Youth Tour

Olivia Velasquez says her experience on Youth Tour helped set her apart as she applied to college.

Every June, electric cooperatives from around Ohio and across the nation sponsor high school sophomores and juniors on a trip to Washington, D.C., where the students learn about the cooperative business model, visit Capitol Hill to meet with legislative leaders, and explore the rich history of th


The Youth Tour was a pivotal experience during my transition from high school to college. Growing up in a tiny Ohio village, attending even tinier Pandora-Gilboa High School, I attended Youth Tour in 2013. After high school, I pursued my education at Harvard University, and I am currently studying at the University of Vermont Larner College of Medicine.

Youth Tour chaperone with group of students

When Ohio’s electric cooperatives send about 40 high school students on a weeklong Youth Tour trip to Washington, D.C., each year, it’s often a once-in-a-lifetime opportunity for the students to not only tour the nation’s capital from a perspective that not all visitors are

Missy Kidwell, senior service specialist at Consolidated Cooperative in Mount Gilead, is assistant director of Ohio’s Youth Tour program. She had been involved in the process of selecting students to attend the trip for several years before she decided to attend as a chaperone. “Being able to see these students start out as strangers but then cultivate a lifelong friendship by the end of the week was pretty amazing,” she says. “I always knew it was an important experience, but didn’t realize exactly how special it was until I saw it in person.”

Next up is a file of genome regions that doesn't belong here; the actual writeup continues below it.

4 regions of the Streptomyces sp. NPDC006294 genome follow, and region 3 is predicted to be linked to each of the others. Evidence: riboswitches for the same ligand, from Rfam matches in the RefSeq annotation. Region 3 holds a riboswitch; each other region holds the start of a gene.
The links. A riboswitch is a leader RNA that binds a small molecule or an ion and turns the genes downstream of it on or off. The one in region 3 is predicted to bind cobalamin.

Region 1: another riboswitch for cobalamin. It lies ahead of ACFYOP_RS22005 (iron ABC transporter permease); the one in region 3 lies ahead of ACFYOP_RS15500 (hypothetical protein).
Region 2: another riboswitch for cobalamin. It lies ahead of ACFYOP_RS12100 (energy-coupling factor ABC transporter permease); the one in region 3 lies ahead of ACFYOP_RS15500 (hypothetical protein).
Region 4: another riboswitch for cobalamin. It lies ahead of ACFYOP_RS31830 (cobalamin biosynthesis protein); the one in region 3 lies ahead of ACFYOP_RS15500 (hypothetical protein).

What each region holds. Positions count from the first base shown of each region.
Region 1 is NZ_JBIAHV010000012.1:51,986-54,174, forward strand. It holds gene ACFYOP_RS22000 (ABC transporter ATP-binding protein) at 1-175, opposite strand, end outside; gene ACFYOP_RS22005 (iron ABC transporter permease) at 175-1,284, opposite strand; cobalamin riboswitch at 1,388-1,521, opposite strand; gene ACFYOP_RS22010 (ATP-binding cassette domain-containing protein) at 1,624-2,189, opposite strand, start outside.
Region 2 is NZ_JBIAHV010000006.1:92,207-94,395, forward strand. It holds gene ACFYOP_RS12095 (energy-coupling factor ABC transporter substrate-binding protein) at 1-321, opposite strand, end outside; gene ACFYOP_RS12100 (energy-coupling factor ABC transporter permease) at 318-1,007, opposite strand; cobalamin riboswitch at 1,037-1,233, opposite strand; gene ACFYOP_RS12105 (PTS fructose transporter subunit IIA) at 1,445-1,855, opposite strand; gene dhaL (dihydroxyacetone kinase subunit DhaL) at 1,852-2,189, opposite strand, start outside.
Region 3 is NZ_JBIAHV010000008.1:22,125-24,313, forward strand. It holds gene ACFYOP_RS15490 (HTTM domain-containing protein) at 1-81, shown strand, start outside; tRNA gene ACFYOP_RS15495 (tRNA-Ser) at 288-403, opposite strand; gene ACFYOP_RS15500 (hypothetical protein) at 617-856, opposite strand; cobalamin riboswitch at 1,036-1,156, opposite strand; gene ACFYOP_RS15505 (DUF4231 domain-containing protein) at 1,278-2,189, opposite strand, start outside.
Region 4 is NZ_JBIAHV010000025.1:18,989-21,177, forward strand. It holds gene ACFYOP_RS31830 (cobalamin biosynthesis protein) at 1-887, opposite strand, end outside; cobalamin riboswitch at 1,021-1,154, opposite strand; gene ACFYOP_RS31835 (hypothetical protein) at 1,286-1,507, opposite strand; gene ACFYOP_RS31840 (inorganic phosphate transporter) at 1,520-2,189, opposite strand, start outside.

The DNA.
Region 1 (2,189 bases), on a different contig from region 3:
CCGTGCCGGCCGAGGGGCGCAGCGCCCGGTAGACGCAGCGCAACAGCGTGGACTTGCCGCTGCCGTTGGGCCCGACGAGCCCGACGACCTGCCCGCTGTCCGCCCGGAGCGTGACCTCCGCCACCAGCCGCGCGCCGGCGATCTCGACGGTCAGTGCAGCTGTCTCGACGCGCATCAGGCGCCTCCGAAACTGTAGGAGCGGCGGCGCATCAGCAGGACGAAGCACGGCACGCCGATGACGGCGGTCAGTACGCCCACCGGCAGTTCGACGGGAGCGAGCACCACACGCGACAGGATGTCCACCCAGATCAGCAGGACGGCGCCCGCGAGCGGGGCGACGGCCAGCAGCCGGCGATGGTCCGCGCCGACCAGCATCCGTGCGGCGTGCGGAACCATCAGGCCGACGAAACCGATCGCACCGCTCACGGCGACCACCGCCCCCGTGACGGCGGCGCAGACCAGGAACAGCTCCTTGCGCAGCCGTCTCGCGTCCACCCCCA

Kyle Hicks sat at his computer at his Lancaster-area home, the homework assignment for his College Credit Plus course due in a few hours. He knew he was cutting it close.

Like a vast number of people in rural areas of Ohio and the rest of the nation, Hicks and his family have limited access to high-speed internet. The one company that provides broadband service where he lives promises connection speeds “up to 5 megabits per second,” but he says tests on the line show it’s rarely above 1 Mbps. What’s more, service in his area, even at that level, is expensive.

Satellite broadband could be an option but costs even more.

Youth Tour is a once-in-a-lifetime experience for high school sophomores and juniors from electric cooperative families. Every year, more than 1,800 delegates from across the country meet in the nation’s capital to learn about public service, our nation’s rich history, and the electric cooperative story.

Who better to tell the Youth Tour story than the delegates themselves? We asked our alumni from this past summer’s trip a simple question: How did Youth Tour change you?
Here’s a sampling of what they had to say.

Students on the 1983 Ohio Youth Tour rest on the Capitol steps.

For 38 years, the Ohio’s Electric Cooperatives Youth Tour to Washington, D.C., has given high school students a unique perspective on our nation’s capital and the electric cooperative world.

It is a fundamentally different experience than any other youth trip to D.C. It is a more personal, more engaging, and more rewarding experience — one where participants can meet new people from around the state and the country while broadening their knowledge of our government institutions.